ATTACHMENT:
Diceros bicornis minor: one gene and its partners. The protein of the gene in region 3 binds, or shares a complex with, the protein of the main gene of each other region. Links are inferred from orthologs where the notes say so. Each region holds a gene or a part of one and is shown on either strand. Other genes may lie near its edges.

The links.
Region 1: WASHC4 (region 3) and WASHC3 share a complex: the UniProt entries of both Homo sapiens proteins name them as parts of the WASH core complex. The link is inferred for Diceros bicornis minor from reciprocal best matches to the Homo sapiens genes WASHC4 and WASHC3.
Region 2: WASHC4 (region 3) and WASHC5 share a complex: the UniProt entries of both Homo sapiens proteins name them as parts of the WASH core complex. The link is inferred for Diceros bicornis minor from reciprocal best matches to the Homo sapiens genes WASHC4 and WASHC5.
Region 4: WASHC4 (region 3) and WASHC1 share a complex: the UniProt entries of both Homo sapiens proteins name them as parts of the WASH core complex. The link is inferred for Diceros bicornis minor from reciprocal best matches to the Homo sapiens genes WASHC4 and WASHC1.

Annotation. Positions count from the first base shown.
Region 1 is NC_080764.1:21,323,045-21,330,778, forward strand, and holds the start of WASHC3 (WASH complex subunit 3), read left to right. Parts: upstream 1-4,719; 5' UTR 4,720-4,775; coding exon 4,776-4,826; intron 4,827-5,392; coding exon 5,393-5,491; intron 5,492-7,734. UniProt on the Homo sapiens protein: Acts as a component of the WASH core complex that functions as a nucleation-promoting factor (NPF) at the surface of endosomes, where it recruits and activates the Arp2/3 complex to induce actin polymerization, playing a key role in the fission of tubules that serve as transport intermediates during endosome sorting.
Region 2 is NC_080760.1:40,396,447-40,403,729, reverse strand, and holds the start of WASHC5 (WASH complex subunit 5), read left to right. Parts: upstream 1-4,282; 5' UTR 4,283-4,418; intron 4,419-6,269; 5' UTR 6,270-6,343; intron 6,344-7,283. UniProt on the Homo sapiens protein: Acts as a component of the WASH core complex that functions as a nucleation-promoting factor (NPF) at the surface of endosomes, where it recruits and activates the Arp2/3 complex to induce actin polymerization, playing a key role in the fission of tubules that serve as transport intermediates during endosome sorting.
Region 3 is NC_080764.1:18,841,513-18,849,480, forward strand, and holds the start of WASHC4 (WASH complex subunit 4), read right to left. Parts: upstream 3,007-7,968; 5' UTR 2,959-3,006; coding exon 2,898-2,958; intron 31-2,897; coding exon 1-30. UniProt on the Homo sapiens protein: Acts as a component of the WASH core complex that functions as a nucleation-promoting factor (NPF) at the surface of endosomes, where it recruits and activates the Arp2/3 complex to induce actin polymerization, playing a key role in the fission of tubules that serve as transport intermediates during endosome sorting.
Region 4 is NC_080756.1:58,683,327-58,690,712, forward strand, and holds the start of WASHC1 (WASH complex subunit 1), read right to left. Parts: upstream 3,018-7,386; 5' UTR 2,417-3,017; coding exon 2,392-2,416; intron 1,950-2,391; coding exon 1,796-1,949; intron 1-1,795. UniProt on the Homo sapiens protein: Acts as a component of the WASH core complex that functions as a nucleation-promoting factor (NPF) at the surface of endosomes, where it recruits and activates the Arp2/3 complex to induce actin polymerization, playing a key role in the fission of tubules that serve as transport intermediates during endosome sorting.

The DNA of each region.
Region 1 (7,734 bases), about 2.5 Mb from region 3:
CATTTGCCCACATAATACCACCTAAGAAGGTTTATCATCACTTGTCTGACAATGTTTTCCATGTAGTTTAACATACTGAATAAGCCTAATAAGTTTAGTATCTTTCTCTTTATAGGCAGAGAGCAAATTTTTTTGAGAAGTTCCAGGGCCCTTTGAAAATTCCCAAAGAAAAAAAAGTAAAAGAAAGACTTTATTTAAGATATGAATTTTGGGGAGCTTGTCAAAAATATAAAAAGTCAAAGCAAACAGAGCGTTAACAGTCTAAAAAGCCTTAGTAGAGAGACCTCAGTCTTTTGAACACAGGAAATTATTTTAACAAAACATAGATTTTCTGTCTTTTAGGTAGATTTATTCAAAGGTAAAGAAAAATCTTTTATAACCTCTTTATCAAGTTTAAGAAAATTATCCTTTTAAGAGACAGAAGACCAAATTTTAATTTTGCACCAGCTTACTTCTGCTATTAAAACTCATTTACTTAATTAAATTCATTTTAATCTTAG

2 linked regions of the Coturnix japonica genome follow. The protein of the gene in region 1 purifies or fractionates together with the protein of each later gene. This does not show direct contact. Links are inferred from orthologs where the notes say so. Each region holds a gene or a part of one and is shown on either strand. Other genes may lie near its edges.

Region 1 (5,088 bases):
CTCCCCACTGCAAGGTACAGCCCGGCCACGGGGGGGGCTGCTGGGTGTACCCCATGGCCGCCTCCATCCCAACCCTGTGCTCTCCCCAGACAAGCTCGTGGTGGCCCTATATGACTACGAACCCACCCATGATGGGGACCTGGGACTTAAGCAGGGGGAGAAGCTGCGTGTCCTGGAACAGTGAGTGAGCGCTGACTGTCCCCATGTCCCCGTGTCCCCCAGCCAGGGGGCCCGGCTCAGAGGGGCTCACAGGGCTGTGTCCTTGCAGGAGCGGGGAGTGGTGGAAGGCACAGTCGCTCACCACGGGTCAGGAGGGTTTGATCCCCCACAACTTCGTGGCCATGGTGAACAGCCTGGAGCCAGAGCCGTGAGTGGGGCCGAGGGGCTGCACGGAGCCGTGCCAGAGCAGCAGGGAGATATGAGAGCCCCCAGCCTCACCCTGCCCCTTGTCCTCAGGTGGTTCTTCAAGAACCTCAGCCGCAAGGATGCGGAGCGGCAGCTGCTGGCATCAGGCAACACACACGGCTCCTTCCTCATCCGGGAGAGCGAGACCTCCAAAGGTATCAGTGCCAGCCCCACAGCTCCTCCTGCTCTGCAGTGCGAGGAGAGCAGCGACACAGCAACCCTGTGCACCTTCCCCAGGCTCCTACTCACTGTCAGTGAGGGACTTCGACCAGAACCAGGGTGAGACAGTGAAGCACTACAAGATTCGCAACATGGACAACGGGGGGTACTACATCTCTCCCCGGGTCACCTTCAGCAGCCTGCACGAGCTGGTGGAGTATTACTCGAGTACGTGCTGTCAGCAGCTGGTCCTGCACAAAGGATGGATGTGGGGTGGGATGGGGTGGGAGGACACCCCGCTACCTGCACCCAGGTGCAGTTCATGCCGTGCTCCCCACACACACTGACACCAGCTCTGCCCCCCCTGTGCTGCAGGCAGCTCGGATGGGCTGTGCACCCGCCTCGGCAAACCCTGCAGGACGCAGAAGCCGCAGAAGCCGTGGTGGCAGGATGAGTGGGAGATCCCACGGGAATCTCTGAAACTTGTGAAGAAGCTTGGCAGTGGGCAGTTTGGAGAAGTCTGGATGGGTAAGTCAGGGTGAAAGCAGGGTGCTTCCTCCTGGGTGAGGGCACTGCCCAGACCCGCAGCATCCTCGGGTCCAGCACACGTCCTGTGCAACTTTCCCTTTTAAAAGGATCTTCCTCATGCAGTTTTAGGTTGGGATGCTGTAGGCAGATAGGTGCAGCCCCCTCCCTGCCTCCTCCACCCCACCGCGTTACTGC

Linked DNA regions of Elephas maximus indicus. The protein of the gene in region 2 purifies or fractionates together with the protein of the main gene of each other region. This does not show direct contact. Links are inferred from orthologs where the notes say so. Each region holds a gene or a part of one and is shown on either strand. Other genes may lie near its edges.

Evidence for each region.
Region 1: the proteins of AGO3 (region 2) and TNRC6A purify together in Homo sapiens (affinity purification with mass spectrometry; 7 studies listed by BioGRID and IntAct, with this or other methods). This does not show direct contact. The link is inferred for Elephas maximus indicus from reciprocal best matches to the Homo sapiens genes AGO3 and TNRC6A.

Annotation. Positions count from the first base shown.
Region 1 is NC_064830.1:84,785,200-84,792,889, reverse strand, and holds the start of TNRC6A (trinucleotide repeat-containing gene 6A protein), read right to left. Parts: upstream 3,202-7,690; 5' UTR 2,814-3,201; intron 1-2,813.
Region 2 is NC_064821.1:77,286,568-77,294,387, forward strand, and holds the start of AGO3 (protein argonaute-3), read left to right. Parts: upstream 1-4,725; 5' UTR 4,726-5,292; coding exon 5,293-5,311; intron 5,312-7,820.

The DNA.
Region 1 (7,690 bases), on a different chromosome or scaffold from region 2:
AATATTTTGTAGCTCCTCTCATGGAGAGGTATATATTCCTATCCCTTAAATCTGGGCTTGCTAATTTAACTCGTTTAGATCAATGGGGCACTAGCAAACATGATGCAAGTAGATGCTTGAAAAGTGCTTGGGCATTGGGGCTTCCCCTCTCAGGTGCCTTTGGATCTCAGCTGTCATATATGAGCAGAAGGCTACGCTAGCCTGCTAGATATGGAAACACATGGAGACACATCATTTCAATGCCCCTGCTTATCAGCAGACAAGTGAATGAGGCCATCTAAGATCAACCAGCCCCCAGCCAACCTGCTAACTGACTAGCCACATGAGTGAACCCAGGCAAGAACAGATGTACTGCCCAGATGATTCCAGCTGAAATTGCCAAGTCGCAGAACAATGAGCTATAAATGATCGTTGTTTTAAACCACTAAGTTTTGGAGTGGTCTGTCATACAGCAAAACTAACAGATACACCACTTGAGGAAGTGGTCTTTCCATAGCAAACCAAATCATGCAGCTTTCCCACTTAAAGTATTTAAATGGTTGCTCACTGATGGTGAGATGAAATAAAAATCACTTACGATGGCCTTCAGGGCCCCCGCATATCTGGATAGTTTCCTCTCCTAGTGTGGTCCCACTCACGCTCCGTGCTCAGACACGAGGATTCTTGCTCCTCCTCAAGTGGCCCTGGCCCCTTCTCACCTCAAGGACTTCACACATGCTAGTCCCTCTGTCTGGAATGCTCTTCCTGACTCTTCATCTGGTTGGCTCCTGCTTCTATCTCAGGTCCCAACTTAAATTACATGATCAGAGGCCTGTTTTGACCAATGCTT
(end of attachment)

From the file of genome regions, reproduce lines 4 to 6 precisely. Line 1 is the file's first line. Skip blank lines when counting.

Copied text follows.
Region 2: WASHC4 (region 3) and WASHC5 share a complex: the UniProt entries of both Homo sapiens proteins name them as parts of the WASH core complex. The link is inferred for Diceros bicornis minor from reciprocal best matches to the Homo sapiens genes WASHC4 and WASHC5.
Region 4: WASHC4 (region 3) and WASHC1 share a complex: the UniProt entries of both Homo sapiens proteins name them as parts of the WASH core complex. The link is inferred for Diceros bicornis minor from reciprocal best matches to the Homo sapiens genes WASHC4 and WASHC1.

Annotation. Positions count from the first base shown.